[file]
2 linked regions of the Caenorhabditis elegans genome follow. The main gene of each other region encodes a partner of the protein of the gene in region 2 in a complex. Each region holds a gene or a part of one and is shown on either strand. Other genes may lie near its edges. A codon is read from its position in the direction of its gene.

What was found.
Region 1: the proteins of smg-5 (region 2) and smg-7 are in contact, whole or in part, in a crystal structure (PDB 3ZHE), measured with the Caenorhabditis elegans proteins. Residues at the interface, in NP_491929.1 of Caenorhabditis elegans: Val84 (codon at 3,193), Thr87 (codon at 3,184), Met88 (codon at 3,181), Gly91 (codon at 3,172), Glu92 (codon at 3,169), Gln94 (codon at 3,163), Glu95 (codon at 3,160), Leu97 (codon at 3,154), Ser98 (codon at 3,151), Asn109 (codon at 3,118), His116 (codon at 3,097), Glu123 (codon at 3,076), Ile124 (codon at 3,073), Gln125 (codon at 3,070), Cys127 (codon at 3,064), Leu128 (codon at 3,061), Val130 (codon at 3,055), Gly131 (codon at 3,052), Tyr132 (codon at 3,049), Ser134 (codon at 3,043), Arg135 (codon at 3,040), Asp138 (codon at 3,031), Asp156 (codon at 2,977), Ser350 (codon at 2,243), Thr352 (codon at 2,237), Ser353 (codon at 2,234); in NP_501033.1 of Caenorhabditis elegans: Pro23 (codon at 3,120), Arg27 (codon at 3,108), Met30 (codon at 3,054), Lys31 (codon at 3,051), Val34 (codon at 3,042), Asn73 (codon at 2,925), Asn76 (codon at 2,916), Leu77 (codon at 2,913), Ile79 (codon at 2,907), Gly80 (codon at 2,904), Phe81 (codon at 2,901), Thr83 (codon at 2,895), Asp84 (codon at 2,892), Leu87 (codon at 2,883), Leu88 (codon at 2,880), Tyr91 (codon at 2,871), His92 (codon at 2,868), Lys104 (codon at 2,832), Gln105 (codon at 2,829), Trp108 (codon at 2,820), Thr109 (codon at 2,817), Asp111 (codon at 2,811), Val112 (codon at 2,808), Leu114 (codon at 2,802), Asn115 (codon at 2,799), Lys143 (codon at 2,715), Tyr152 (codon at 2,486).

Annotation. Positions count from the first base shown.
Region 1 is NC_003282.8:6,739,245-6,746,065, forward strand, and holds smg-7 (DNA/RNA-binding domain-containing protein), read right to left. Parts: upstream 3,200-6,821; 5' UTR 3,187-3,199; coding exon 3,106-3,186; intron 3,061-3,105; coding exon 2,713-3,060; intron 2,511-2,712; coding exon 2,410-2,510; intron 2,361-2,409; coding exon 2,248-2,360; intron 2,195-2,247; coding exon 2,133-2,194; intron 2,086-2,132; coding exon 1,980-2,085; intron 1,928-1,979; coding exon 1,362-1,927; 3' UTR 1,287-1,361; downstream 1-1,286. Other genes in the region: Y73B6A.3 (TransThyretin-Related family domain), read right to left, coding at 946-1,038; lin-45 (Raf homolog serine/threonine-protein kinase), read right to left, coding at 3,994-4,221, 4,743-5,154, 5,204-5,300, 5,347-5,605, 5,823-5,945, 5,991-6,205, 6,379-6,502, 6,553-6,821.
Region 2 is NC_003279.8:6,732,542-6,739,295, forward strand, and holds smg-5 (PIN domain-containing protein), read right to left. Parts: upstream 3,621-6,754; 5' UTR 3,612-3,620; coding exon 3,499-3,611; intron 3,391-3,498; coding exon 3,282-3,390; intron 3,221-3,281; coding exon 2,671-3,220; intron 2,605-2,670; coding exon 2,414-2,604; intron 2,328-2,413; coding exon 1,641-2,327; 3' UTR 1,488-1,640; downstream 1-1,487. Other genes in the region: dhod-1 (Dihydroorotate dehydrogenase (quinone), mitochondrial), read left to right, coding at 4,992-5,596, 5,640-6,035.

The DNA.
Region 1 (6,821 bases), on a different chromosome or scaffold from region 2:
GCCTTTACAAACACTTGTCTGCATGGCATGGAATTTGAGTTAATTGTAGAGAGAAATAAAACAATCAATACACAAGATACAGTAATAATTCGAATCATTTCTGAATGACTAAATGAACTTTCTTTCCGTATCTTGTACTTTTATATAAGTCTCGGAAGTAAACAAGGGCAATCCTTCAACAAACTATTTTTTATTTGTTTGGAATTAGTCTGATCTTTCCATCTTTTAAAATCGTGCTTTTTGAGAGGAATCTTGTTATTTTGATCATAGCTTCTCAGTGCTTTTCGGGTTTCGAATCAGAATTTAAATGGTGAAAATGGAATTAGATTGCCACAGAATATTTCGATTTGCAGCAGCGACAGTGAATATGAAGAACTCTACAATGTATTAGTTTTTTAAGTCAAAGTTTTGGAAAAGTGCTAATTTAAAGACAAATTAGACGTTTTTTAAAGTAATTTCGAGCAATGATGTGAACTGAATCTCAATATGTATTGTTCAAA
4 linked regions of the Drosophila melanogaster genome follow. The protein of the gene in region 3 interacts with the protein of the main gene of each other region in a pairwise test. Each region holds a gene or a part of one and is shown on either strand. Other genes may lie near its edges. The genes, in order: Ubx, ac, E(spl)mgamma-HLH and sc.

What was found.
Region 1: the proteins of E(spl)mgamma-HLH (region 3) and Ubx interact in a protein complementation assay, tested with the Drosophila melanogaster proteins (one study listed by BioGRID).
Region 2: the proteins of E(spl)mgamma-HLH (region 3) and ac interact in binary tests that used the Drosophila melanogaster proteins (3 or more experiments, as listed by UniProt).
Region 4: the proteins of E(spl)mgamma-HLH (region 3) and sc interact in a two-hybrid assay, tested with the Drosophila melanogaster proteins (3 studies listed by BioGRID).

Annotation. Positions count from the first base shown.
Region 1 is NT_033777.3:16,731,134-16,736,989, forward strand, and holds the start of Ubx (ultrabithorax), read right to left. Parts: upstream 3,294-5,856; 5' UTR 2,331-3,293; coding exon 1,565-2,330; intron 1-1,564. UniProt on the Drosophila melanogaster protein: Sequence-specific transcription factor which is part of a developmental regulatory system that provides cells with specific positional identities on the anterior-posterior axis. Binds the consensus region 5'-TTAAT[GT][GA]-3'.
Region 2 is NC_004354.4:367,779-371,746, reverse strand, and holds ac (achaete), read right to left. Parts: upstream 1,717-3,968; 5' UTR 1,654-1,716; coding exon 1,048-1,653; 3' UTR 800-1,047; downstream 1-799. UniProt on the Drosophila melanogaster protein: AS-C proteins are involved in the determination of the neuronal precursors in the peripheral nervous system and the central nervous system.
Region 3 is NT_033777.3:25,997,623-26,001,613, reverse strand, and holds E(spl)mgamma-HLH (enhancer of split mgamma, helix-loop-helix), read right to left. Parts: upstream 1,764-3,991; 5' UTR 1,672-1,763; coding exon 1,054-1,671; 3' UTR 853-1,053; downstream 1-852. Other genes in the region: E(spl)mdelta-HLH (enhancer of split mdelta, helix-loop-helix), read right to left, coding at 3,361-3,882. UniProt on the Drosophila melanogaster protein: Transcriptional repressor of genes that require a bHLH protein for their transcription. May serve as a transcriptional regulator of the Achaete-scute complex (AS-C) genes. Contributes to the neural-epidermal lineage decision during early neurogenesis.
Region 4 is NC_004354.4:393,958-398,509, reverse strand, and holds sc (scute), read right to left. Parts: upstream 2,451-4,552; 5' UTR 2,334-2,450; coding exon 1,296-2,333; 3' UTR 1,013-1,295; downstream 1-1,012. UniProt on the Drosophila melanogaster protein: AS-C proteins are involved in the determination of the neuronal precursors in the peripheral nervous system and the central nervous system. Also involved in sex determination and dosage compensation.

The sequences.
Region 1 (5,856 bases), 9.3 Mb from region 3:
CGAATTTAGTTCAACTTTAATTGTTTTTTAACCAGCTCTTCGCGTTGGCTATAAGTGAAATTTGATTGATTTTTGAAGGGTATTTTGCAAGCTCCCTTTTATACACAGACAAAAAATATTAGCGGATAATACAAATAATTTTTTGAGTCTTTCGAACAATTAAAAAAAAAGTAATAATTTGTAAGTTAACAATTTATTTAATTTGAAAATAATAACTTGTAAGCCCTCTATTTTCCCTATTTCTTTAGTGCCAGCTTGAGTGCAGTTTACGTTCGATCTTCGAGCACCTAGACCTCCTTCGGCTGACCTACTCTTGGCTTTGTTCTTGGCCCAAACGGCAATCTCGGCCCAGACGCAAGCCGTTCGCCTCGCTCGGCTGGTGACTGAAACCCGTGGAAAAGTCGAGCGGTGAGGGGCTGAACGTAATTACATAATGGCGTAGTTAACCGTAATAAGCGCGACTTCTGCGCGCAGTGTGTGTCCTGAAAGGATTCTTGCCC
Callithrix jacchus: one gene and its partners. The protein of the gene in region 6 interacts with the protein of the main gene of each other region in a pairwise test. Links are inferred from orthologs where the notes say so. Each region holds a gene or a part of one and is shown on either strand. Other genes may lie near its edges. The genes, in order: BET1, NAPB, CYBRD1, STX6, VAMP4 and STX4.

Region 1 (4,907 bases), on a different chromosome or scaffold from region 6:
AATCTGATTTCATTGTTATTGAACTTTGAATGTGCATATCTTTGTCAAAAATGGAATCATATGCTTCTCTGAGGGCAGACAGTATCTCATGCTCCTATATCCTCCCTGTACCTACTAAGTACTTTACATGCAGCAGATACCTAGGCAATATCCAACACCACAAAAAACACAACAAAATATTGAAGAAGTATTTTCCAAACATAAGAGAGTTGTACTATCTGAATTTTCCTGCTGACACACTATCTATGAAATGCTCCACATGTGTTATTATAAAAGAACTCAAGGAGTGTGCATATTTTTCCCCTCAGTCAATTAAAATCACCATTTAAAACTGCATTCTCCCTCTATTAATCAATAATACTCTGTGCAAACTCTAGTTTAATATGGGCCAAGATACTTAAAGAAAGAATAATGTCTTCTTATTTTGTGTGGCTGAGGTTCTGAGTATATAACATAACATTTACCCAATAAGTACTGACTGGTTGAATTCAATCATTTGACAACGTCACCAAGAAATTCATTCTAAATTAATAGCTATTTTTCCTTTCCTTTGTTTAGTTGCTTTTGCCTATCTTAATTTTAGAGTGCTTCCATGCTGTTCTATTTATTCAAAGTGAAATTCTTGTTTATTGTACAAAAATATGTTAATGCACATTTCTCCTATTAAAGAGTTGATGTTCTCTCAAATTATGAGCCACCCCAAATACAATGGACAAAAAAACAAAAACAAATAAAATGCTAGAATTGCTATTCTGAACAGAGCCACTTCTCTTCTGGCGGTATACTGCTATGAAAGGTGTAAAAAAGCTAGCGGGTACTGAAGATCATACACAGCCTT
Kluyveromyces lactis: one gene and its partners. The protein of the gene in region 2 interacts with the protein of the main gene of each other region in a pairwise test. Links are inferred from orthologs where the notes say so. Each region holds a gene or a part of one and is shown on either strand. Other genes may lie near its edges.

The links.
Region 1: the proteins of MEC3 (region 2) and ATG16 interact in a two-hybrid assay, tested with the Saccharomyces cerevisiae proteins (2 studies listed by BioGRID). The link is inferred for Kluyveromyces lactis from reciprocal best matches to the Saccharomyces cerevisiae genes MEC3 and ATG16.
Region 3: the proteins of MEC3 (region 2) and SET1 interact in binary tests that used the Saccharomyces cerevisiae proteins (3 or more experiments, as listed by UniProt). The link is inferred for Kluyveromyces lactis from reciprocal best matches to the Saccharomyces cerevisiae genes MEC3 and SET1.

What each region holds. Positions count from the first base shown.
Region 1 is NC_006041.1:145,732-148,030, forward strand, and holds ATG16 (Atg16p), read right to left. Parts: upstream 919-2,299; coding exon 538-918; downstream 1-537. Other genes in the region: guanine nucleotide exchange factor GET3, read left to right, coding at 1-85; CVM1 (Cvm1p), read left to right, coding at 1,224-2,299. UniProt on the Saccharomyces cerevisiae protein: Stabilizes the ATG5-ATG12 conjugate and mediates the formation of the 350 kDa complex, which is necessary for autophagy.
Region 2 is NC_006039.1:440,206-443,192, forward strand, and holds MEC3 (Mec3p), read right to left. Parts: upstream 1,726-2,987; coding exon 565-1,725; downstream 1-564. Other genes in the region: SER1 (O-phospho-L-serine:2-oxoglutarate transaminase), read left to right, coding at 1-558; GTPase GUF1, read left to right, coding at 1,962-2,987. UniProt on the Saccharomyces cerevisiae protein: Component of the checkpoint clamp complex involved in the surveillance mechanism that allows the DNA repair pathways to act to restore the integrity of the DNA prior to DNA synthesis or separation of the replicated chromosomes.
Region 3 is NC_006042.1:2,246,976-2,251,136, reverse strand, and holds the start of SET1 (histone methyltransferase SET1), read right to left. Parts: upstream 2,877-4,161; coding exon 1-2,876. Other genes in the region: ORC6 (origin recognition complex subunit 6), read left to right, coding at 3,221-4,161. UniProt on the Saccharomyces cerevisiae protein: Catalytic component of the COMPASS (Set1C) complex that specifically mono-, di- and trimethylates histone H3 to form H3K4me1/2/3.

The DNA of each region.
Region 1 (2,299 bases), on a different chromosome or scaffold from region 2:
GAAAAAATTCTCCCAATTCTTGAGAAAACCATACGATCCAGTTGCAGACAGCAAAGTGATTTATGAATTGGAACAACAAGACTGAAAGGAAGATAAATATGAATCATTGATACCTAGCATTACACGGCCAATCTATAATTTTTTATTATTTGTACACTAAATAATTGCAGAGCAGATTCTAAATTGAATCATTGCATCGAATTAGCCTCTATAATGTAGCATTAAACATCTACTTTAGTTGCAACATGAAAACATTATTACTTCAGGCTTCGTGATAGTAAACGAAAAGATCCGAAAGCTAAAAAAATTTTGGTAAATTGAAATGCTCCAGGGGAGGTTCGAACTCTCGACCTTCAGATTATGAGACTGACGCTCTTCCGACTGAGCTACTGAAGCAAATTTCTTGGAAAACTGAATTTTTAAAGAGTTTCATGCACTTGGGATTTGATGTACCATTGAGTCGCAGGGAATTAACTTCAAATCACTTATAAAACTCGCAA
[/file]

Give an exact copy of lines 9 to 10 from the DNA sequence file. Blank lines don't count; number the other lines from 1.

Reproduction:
GCCTTTACAAACACTTGTCTGCATGGCATGGAATTTGAGTTAATTGTAGAGAGAAATAAAACAATCAATACACAAGATACAGTAATAATTCGAATCATTTCTGAATGACTAAATGAACTTTCTTTCCGTATCTTGTACTTTTATATAAGTCTCGGAAGTAAACAAGGGCAATCCTTCAACAAACTATTTTTTATTTGTTTGGAATTAGTCTGATCTTTCCATCTTTTAAAATCGTGCTTTTTGAGAGGAATCTTGTTATTTTGATCATAGCTTCTCAGTGCTTTTCGGGTTTCGAATCAGAATTTAAATGGTGAAAATGGAATTAGATTGCCACAGAATATTTCGATTTGCAGCAGCGACAGTGAATATGAAGAACTCTACAATGTATTAGTTTTTTAAGTCAAAGTTTTGGAAAAGTGCTAATTTAAAGACAAATTAGACGTTTTTTAAAGTAATTTCGAGCAATGATGTGAACTGAATCTCAATATGTATTGTTCAAA
4 linked regions of the Drosophila melanogaster genome follow. The protein of the gene in region 3 interacts with the protein of the main gene of each other region in a pairwise test. Each region holds a gene or a part of one and is shown on either strand. Other genes may lie near its edges. The genes, in order: Ubx, ac, E(spl)mgamma-HLH and sc.